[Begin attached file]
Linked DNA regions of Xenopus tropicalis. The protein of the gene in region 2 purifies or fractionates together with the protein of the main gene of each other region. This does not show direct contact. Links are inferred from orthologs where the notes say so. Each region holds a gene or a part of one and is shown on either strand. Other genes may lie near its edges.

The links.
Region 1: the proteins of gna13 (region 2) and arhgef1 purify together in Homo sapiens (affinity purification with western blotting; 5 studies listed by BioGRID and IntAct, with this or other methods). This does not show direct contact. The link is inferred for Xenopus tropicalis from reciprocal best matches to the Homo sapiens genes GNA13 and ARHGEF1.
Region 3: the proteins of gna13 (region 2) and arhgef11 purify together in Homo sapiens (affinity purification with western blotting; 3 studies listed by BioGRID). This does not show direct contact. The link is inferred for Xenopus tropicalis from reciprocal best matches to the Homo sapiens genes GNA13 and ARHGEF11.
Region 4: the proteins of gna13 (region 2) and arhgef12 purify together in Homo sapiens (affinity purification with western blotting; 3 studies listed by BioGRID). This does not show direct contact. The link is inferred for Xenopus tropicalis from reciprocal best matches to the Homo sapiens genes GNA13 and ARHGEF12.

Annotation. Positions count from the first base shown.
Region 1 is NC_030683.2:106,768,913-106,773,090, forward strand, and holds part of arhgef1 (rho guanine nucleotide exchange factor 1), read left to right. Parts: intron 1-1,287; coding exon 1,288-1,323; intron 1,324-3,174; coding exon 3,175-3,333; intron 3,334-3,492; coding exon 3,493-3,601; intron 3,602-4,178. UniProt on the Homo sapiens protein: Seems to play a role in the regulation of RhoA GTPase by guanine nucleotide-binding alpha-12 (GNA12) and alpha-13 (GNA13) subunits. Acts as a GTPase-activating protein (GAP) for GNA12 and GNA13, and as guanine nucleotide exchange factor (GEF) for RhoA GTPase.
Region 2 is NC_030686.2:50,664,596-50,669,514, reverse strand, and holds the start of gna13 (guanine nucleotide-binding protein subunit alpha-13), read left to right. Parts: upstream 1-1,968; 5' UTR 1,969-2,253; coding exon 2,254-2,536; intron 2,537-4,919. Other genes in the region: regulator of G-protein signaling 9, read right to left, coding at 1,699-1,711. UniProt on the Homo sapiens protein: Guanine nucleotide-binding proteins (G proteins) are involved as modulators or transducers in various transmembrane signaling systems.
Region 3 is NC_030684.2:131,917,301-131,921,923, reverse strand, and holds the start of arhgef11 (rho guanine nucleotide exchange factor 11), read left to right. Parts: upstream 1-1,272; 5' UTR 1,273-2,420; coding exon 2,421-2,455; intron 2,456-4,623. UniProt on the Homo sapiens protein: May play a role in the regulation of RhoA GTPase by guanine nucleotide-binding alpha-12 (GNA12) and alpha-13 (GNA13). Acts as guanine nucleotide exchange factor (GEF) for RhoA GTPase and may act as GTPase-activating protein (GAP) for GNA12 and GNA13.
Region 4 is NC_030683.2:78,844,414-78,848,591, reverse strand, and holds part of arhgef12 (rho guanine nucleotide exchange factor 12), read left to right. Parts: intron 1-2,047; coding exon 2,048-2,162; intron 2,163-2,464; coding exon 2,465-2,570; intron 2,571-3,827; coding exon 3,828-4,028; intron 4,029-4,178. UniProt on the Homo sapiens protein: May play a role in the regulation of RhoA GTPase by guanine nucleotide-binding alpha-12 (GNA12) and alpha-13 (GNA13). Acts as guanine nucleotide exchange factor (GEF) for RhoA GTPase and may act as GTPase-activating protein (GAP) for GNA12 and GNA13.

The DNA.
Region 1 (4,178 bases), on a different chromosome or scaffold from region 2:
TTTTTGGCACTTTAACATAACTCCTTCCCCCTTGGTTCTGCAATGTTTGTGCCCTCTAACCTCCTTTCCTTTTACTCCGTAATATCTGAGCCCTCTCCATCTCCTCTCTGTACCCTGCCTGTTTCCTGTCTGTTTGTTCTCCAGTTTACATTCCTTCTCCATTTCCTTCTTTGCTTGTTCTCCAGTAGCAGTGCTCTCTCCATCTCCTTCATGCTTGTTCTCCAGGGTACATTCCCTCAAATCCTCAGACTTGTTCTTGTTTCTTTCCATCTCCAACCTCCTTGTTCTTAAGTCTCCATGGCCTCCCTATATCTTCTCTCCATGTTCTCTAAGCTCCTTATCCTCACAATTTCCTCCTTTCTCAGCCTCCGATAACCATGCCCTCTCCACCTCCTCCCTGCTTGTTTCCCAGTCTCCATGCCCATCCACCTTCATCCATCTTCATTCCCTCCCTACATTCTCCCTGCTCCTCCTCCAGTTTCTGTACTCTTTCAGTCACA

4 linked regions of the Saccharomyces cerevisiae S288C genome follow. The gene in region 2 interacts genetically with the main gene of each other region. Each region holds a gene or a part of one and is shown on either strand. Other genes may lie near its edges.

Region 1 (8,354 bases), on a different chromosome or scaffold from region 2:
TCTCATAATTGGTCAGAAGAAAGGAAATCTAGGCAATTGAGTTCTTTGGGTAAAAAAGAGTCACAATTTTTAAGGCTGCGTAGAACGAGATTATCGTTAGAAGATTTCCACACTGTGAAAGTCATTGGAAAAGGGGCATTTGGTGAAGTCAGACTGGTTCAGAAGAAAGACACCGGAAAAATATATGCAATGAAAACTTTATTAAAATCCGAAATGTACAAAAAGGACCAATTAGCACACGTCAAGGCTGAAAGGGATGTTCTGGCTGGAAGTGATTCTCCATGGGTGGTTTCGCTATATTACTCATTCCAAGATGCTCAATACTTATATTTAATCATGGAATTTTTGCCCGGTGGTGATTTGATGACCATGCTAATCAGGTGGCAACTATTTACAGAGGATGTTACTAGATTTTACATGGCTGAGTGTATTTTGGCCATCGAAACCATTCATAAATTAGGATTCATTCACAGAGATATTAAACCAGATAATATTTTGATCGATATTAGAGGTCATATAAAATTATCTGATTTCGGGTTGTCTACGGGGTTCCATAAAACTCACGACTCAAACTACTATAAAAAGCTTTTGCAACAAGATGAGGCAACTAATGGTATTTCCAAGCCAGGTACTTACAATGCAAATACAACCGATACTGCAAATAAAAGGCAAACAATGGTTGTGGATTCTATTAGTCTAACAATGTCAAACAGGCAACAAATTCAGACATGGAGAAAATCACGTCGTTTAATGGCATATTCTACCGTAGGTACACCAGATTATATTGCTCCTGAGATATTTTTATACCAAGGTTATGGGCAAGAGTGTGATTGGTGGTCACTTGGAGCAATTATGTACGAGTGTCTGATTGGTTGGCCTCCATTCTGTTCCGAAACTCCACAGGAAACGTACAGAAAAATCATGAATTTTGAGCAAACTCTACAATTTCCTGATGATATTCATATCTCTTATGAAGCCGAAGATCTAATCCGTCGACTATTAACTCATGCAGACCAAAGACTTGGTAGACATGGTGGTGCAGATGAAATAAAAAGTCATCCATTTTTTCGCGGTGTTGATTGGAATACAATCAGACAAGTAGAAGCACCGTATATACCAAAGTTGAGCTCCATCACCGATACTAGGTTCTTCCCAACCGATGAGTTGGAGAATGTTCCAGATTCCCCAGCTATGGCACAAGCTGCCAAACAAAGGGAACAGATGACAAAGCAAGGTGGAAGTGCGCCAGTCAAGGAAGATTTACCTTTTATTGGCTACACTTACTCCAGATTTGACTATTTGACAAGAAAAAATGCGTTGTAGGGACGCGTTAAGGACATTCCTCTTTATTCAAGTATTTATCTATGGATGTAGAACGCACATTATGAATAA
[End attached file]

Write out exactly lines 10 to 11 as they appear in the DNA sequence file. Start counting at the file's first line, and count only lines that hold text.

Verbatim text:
Region 4 is NC_030683.2:78,844,414-78,848,591, reverse strand, and holds part of arhgef12 (rho guanine nucleotide exchange factor 12), read left to right. Parts: intron 1-2,047; coding exon 2,048-2,162; intron 2,163-2,464; coding exon 2,465-2,570; intron 2,571-3,827; coding exon 3,828-4,028; intron 4,029-4,178. UniProt on the Homo sapiens protein: May play a role in the regulation of RhoA GTPase by guanine nucleotide-binding alpha-12 (GNA12) and alpha-13 (GNA13). Acts as guanine nucleotide exchange factor (GEF) for RhoA GTPase and may act as GTPase-activating protein (GAP) for GNA12 and GNA13.

The DNA.